• Subscribe to Bloggiesta post via email. (yeah. I just added that. It was not on my radar when discussing with Ed this morning)


Sunday:

  • Prep and post the Sunday Serenity post.  Link on the fb fan page and twitter. 
  • Prep Monday's IMWAYR? post and schedule it to go live after midnight
  • Clean up the Joy Renee on the Web section removing defunct links and adding new
  • Clean up social media section and add links to SM I signed up for after the last time this was done..  Most urgent is to get small discrete buttons for a more professional look. I would like that section to take up no more screen real estate than a credit card
  • Clean out old and defunct buttons and banners in the challenges section of the sidebar and replace with current ones.  The five in this post at minimum
  • Break my lurking habit and interact socially in the Bloggiesta community by commenting, asking a question, do a mini-challenge, or participate in the twitter conversation
  • Update Camp NaNo profile to reflect the goals for April Camp

Wrap up:  I didn't get the sidebar work done, nor the mini-challenge and socializing,, nor Monday's post to give me a day out from under the pressure.  But I did spend a lot of time exploring the mini-challenges both current and archived.  I focused on organization, sidebar, social media and monetizing.  I don't think I'll wait for the next Bloggiesta to continue reading and then applying what I learn. I may even add blog management goals to my ROW80 for the next two rounds at least.


Camp
NaNoWriMo
Camp NaNo --  Kickoff at midnight (12:00:01) April 1st.  That's Monday night folks!

This is different from the November NaNo in which the majority of participants comply with the original challenge of a 50K novel in 30 days.  For the NaNo camps you can choose your own writing project in any category or genre.  And establish your own word count and/or other measurable goal(s).

My original idea was to
  • Create a backlog of 15 book reviews ready for posting from the many I have in progress or from other books I've already read.
  • Rewrite and edit my 6000 word short story Blow Me a Candy Kiss
  • Complete all the writing exercises for my AWAI  copywriting course

I'd only got as far as listing the first one when Ed said he needed to think about it overnight.  Two days later he said 7 reviews was a reachable goal.  It took a detailed explanation of his logic before I agreed.  Its not that I couldn't do more just that I shouldn't state more as the goal so that I would get the rush of success when I achieved it and again for every extra one.

But then I told him that I had also been thinking about a structural rewrite and fine edit of Candy Kiss.  Which would entail two to three passes through the 6000 words and likely a bit of expansion up to an additional 2-4K.

That's when he said Drop the reviews and do that!

I was reluctant and it took a lengthy explanation of his reasoning before I agreed.  The most salient point he had was that I had set as my first goal in my first round of ROW80  Spring of 2012 to get Candy Kiss prepped for a self-pub experiment and not only is it still not done, it is a pivotal task in the establishment of my dream of self-publishing my writing.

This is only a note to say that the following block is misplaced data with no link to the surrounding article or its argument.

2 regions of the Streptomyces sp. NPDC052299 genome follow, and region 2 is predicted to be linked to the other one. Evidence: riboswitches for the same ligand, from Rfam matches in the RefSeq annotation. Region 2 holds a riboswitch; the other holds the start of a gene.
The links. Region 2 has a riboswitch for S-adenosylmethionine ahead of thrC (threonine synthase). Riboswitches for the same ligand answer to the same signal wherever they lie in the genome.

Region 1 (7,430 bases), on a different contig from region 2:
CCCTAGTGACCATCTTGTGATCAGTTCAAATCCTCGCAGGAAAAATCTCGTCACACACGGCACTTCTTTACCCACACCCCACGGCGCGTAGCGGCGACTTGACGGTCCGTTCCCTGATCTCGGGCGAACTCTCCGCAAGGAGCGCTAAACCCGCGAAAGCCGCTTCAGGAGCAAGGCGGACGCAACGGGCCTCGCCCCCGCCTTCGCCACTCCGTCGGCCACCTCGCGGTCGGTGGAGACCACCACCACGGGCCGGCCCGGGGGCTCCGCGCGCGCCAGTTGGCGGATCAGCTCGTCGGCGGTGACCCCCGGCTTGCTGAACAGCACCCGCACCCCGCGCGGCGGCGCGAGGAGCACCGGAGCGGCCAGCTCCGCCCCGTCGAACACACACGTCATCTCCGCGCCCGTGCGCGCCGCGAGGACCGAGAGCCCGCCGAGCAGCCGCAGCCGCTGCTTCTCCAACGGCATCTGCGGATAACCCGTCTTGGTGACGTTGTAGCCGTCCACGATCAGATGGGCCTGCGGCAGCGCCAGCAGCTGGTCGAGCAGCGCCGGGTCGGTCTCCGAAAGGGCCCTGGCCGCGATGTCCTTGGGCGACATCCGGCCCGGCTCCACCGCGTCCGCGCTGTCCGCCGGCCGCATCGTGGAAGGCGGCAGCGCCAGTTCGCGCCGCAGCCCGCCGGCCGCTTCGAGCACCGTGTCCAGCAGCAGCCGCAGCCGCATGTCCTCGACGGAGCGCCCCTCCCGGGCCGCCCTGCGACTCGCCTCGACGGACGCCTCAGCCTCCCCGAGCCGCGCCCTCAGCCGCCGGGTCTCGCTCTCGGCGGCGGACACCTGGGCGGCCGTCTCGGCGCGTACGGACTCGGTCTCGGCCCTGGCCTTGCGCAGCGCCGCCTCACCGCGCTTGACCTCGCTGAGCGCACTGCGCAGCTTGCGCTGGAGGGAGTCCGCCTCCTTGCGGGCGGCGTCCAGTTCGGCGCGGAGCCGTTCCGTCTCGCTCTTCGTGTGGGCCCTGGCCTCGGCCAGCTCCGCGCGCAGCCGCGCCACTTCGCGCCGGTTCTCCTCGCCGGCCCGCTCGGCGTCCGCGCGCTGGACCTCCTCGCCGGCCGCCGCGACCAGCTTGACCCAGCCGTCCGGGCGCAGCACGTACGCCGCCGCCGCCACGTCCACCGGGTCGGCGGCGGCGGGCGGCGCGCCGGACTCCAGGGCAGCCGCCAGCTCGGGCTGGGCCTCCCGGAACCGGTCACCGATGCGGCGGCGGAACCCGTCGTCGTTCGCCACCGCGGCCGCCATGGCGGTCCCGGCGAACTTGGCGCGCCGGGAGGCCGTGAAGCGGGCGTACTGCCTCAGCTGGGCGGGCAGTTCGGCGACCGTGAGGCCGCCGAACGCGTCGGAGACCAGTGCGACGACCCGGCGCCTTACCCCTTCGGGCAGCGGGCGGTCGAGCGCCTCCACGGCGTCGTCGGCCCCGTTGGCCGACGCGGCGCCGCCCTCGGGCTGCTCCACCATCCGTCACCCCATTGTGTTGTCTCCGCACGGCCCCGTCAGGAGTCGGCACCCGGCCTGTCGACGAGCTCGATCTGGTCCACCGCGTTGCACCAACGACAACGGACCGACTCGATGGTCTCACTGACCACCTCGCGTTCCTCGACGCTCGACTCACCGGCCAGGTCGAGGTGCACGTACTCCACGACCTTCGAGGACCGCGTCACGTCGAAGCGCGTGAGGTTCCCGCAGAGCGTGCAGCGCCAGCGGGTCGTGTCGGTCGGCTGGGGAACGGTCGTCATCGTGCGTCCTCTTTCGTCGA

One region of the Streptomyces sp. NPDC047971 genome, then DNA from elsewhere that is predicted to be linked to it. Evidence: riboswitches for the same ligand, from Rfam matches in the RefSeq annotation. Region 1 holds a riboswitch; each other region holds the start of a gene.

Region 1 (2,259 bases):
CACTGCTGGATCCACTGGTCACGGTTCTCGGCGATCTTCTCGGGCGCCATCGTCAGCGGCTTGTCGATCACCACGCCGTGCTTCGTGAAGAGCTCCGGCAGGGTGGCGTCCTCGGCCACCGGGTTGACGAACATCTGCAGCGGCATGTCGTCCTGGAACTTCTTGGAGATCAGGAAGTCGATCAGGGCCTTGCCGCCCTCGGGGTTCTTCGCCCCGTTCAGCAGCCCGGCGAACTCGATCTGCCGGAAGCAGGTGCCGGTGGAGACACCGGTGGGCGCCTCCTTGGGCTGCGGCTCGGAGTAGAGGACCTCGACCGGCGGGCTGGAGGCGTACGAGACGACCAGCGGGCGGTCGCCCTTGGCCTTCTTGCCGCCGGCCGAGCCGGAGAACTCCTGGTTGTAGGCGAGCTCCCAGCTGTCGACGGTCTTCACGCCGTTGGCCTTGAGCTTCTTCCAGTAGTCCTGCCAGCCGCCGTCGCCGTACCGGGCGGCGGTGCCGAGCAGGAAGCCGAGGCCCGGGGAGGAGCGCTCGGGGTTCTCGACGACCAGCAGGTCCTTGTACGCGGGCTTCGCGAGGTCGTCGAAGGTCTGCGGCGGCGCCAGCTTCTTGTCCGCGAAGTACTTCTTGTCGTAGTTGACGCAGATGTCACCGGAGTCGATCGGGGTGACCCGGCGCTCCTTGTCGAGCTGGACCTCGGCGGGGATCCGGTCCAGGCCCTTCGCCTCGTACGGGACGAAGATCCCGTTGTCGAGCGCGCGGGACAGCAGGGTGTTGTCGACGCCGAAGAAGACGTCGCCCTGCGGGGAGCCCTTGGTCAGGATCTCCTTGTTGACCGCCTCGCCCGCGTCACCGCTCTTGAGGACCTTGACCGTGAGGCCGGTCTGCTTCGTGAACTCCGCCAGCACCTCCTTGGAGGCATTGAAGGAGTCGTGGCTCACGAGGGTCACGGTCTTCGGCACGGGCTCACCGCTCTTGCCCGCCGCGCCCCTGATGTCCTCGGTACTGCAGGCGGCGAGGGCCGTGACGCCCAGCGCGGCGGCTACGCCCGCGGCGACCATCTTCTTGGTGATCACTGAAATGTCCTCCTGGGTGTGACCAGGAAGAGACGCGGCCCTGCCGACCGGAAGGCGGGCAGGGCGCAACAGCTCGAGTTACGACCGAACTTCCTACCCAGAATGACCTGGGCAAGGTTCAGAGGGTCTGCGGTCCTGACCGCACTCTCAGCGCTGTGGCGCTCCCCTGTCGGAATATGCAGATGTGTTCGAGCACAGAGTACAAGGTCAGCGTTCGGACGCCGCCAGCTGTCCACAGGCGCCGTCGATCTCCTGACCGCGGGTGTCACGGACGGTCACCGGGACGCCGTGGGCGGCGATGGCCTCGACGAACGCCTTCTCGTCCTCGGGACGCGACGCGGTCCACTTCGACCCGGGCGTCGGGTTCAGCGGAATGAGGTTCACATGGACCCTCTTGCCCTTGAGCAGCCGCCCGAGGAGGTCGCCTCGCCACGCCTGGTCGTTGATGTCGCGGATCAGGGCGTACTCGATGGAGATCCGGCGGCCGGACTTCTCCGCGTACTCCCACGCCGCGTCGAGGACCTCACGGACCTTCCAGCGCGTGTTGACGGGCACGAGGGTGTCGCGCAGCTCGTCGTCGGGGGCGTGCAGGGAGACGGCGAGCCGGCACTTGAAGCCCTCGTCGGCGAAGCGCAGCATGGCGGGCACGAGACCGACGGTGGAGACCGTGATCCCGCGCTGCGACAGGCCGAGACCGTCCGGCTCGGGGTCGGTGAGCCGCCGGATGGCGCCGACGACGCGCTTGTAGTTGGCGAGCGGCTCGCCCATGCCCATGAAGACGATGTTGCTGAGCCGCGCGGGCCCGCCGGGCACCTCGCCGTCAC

He would like to see me actually publish it by the end of the month as he believes it is important for me to get the ice broken on that and realizes that the hardest part of that challenge is the emotional work I'd have to be doing as I write and edit in order to be ready to take the plunge when the time comes.

No, I didn't even bother to share my intent to add the AWAI exercises.  I dropped the idea as his reasoning on the others was convincing and I could see it ruled out adding anything else as his estimate on the time investment required for the Candy Kiss project was well above 30 hours.  I would guess 20-30 hours per pass through the manuscript.

A Round of Words in 80 Days
Round 2 2014

The writing challenge that
 knows you have a life

ROW80 --  A Round of Words in 80 Days -- The Writing Challenge That Knows You Have a Life

Altho this is modeled after the November NaNo it is four rounds a year of 80 days each with brief hiatuses between.

It's about flexibility and learning to adjust goals as needed.  You can work on any kind of writing project or multiple projects but your goals must be defined such that they are measurable.

Since I knew how crazy word count often makes me I started off in April 2012 to use time investment goals and as of January this year I use a Google Doc spreadsheet to keep track and then share both a screenshot and a link to the chart itself in check-ins.

My goals for round 2 this year will combine the goal of regaining the ground I lost as reflected in the spreadsheet in March by the end of April with the goals for Camp NaNo in April and JuNoWriMo in June along with the Time Management, Self-Management and Project Management goals Ed is coaching me on which are all designed to support my writing and entrepreneurial goals.


Add caption
Dewey's Read-a-Thon -- 24 hours of reading, sharing, mini-challenges, prizes, cheerleading, bloging, social networking...

There are no goals for this one other than to enjoy it and go with the flow. It will depend on my mood when the time comes what the ratio between reading and the other possible activities will be

I used to pride myself on my ability to stay awake the full 24 but that is no longer a given.  Unless I have had a solid week of good sleep (7.5+ per night) I shouldn't even try.  But even then I would have to do it without fudging on my med schedule which is tricky with the bedtime Trazadone which I'm rarely able to resist more than an hour.


JuNoWriMo 2012